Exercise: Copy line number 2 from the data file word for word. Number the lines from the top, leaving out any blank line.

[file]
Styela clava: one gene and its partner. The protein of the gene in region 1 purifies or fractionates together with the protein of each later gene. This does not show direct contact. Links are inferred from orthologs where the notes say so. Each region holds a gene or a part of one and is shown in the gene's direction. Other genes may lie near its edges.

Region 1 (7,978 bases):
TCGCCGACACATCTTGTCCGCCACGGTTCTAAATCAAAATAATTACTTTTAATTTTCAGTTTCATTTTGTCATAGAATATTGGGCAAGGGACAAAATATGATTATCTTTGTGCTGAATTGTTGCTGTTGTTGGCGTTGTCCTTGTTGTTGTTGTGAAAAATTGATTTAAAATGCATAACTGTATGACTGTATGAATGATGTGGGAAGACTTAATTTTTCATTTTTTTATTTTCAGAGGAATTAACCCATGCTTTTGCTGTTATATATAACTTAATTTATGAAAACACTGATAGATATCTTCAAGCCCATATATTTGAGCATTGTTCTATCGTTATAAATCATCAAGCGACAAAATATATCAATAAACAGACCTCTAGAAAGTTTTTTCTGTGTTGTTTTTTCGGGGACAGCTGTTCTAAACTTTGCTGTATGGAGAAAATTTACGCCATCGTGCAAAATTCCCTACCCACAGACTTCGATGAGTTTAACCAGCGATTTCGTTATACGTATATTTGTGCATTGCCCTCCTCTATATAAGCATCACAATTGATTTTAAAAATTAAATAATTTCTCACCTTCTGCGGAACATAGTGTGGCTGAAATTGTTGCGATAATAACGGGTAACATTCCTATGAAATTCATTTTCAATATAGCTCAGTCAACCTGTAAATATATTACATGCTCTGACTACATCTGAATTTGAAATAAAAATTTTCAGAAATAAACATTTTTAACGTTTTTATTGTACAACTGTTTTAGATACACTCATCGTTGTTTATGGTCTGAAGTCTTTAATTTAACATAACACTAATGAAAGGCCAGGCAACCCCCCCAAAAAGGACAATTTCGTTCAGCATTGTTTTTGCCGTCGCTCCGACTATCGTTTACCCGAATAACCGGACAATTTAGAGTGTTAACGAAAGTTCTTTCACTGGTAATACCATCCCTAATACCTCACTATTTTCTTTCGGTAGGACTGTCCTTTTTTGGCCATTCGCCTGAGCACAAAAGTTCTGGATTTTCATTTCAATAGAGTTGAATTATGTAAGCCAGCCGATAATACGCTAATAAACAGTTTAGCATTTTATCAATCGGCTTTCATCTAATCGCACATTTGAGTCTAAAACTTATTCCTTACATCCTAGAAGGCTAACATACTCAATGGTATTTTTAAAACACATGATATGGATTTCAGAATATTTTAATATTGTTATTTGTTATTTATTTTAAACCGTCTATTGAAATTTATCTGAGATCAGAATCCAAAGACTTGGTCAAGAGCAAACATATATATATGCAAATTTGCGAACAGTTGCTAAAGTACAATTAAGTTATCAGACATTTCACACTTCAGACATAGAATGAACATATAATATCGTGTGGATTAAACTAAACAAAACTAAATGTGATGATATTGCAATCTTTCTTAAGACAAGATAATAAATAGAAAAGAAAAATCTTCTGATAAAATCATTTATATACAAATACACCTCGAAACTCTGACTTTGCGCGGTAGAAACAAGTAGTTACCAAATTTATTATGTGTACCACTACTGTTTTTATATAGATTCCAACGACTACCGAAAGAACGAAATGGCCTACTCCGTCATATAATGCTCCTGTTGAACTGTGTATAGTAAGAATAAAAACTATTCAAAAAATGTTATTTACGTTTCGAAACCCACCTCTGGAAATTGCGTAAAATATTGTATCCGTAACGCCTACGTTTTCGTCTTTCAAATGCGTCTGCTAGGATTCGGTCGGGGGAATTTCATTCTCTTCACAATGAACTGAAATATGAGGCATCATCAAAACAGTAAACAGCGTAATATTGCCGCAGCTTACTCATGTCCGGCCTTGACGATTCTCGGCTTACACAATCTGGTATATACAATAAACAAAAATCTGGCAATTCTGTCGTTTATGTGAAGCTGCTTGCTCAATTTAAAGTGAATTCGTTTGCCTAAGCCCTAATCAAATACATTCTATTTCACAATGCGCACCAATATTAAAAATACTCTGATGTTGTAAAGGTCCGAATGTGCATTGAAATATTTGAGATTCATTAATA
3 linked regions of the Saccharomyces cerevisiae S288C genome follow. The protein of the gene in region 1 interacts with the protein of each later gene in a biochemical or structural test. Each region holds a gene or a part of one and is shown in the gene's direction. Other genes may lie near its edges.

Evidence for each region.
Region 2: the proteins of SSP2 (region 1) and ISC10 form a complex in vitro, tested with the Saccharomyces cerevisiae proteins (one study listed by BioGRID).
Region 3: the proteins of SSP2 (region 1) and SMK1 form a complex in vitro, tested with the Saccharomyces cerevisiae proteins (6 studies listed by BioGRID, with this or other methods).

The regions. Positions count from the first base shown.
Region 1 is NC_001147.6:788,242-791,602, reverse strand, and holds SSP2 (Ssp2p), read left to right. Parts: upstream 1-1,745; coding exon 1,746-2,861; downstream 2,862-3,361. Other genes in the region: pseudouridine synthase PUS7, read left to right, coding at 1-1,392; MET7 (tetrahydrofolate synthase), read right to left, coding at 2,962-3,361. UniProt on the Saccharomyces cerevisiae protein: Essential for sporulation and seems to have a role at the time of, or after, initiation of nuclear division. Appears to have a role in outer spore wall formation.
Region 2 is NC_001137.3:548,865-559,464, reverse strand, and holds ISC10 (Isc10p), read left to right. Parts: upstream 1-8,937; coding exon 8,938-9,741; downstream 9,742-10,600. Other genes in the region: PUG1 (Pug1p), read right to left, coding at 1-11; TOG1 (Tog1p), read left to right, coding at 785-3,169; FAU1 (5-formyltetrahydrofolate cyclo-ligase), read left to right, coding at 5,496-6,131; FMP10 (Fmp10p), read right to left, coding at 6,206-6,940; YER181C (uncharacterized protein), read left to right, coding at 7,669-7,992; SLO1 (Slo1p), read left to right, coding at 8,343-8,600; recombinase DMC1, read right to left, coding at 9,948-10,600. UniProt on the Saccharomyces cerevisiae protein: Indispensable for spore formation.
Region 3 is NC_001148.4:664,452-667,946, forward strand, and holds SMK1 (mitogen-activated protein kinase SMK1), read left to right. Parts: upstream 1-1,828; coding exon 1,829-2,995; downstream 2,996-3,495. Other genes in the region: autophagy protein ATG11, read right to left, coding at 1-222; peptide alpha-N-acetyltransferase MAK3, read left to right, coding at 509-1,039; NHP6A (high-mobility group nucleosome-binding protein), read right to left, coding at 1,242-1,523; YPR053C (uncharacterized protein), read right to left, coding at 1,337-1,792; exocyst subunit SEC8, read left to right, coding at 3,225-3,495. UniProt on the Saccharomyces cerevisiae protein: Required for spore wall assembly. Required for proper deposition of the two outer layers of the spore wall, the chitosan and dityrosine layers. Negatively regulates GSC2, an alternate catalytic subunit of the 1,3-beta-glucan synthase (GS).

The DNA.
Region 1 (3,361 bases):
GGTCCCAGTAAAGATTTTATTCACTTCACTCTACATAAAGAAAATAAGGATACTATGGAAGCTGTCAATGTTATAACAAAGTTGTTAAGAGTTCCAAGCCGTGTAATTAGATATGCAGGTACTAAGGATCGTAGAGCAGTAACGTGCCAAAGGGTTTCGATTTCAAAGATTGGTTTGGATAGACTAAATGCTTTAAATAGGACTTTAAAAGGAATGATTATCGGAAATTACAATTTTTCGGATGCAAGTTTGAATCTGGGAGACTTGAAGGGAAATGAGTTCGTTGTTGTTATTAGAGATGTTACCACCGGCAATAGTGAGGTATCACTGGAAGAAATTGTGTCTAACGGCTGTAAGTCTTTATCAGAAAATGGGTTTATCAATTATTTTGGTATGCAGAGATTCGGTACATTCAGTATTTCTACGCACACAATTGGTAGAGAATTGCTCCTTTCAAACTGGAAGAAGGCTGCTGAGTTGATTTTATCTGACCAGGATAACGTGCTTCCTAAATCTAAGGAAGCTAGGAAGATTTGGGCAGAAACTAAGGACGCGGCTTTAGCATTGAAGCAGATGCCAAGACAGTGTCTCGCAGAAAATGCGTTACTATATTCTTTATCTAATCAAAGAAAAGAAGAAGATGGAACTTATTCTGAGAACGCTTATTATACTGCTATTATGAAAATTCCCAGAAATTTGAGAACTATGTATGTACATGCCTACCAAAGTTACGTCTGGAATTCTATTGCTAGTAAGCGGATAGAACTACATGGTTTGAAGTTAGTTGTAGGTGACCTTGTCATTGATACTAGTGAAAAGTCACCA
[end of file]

Region 1 (7,978 bases):